Some plant types require a certain amount of sunlight to grow as we expect. Onions are a great example. You need to be conscious of your variety selection because they require a certain amount of day light hours to bulb.
For southern growers:
Sow short-day onion seed in late summer in rich soil with some light frost protection for overwintering. Transplant seedlings in late fall or winter and harvest onions in late spring, when 10 hr days promote bulbing.
Note: planting long day varieties in the south means you will never get any bulb development because there is not the requisite amount of light. However the greens are likely to be quite tasty!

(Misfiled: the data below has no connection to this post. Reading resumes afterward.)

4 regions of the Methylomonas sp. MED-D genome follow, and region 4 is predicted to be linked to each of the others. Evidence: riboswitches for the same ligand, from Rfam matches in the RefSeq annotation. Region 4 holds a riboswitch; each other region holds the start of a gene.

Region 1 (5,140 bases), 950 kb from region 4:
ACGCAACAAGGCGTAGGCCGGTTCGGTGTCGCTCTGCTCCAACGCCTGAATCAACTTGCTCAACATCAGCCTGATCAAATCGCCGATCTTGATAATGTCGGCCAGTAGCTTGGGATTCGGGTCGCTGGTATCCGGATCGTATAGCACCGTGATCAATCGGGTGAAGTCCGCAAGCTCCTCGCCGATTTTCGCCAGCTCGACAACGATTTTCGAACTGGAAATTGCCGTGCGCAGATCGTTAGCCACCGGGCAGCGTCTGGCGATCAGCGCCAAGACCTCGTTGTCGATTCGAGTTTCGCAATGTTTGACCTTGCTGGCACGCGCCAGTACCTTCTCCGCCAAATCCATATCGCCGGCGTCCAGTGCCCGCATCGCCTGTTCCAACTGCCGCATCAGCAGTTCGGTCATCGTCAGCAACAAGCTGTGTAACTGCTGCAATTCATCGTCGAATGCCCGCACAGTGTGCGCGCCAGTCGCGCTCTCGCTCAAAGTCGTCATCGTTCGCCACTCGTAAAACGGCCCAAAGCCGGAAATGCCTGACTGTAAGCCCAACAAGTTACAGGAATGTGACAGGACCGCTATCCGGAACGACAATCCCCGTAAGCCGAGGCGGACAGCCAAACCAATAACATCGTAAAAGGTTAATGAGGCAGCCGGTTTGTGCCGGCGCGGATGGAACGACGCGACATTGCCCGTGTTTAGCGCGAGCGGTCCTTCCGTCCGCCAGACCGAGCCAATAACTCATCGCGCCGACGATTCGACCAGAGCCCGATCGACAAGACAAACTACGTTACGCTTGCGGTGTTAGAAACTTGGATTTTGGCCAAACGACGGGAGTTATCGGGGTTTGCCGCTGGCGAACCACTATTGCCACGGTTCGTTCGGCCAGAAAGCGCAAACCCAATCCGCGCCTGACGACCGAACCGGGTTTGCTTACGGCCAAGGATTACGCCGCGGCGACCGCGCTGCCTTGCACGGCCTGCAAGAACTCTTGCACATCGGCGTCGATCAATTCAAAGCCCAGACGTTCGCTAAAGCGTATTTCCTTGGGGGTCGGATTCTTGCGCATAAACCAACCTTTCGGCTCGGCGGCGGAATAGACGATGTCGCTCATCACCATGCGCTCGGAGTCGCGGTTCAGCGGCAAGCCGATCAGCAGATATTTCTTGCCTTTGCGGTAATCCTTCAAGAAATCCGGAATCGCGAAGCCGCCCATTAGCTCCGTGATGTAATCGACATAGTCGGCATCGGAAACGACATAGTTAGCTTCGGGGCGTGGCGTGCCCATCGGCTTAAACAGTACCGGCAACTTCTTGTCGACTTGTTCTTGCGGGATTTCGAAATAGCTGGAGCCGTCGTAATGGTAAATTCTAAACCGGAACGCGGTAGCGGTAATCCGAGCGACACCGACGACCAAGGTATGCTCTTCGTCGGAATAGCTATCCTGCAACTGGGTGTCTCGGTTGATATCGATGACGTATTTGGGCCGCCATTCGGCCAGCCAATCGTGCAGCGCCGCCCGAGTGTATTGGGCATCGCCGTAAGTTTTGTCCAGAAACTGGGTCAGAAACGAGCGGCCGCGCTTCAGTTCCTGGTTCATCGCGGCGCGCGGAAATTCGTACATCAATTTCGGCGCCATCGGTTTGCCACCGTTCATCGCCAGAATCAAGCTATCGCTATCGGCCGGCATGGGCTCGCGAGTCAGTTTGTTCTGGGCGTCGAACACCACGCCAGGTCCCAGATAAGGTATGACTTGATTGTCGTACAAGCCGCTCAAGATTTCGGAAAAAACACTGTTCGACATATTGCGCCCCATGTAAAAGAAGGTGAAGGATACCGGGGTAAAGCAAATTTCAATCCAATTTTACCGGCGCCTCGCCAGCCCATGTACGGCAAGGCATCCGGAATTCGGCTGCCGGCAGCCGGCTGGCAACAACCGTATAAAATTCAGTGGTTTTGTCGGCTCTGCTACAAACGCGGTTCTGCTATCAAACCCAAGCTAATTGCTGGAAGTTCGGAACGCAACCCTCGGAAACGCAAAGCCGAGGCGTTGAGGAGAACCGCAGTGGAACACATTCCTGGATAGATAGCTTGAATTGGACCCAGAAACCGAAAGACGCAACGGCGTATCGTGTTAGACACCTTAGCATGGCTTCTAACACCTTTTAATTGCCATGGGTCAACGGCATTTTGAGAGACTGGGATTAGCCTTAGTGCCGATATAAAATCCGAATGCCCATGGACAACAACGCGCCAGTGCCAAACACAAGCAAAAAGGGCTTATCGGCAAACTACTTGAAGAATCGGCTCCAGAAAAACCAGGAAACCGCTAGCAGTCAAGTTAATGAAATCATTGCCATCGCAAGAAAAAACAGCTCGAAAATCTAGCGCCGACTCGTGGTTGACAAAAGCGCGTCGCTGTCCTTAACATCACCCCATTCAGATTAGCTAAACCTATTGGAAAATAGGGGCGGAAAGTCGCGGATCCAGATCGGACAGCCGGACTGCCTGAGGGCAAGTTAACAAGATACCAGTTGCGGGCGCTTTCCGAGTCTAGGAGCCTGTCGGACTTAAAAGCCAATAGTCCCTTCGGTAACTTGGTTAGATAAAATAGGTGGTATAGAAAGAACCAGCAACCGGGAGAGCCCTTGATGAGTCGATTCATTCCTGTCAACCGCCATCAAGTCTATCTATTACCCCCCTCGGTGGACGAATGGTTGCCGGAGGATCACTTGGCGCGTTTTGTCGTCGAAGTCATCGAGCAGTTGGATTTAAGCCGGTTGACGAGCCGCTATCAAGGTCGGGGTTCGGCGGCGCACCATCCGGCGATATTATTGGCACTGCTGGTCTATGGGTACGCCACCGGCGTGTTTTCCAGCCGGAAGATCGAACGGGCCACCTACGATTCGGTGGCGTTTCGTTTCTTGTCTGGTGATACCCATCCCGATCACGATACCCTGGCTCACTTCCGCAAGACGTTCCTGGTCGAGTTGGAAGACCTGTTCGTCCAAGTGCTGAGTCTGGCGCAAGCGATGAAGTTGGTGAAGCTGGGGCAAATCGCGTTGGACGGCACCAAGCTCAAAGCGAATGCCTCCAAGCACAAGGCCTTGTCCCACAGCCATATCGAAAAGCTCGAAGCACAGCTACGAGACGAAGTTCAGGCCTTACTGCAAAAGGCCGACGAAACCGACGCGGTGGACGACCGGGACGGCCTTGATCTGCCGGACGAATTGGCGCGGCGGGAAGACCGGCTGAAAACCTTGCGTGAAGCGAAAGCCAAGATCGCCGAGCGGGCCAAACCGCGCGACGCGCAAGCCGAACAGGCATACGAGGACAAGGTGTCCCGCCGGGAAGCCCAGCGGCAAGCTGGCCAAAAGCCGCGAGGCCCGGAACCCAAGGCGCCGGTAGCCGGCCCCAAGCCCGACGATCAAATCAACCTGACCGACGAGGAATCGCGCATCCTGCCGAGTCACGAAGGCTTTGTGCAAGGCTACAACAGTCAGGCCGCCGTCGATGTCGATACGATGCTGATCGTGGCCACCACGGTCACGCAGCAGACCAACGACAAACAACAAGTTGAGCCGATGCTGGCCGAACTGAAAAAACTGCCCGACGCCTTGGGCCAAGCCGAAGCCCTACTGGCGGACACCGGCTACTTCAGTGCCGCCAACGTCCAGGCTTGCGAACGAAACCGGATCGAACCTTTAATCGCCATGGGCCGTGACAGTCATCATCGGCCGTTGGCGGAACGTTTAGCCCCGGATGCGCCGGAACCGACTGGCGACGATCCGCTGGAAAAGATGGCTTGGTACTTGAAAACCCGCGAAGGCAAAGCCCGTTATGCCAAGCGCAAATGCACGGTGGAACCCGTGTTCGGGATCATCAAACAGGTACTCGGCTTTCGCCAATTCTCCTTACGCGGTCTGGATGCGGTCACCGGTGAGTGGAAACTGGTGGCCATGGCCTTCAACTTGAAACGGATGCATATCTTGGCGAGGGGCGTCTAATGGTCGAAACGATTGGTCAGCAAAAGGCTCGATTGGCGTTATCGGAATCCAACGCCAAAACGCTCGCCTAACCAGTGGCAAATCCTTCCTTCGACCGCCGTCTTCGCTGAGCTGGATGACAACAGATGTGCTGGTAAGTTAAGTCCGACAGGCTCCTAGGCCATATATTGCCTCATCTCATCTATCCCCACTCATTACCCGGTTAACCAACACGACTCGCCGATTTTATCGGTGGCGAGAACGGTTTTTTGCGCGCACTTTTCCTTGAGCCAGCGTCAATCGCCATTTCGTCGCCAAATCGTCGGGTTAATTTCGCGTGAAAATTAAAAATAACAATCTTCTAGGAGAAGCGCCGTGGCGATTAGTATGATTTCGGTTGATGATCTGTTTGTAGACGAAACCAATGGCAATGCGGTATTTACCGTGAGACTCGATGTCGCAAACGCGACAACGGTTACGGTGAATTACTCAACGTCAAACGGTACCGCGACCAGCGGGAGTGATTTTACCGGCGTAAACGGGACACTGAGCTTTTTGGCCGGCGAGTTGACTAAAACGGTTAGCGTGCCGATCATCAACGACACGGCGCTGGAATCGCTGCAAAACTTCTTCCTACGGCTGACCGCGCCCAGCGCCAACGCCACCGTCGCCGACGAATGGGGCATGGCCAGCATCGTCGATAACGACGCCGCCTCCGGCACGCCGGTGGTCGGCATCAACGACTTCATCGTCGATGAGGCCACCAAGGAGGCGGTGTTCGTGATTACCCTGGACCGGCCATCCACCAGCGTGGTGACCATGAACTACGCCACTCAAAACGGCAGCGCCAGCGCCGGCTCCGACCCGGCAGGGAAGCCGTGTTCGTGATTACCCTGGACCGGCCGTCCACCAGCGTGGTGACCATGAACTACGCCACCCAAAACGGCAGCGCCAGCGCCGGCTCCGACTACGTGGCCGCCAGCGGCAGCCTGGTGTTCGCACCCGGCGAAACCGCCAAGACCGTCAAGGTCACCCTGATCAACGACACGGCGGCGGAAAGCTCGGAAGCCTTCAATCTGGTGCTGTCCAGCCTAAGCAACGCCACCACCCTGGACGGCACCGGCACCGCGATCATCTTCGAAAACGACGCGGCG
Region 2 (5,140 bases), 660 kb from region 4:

For northern growers:
Sow long-day onion seed in flats in early spring in rich soil. Transplant seedlings in late spring and harvest onions in summer, when long days promote bulbing. Onions require evenly moist, well-drained soils, with minimal weed competition.
Note: planting short day onions in the north is likely to result in early bulb development before the top growth is developed enough to sustain the bulb, resulting in smaller bulbs.
Having a round earth means that short day and long day are two ends of a spectrum. In the middling states we are often borderline as to which onion type will work best for us. Some varieties are marking as intermediate days. In the mountains short day varieties work well with an early spring planting because we often have a cool transition into summer and longer daylight hours.
If you feel as though you’ve missed the window for starting onions from seed then you can always pre-order onion transplants, which skips the seed starting stage!
Written by Chris Smith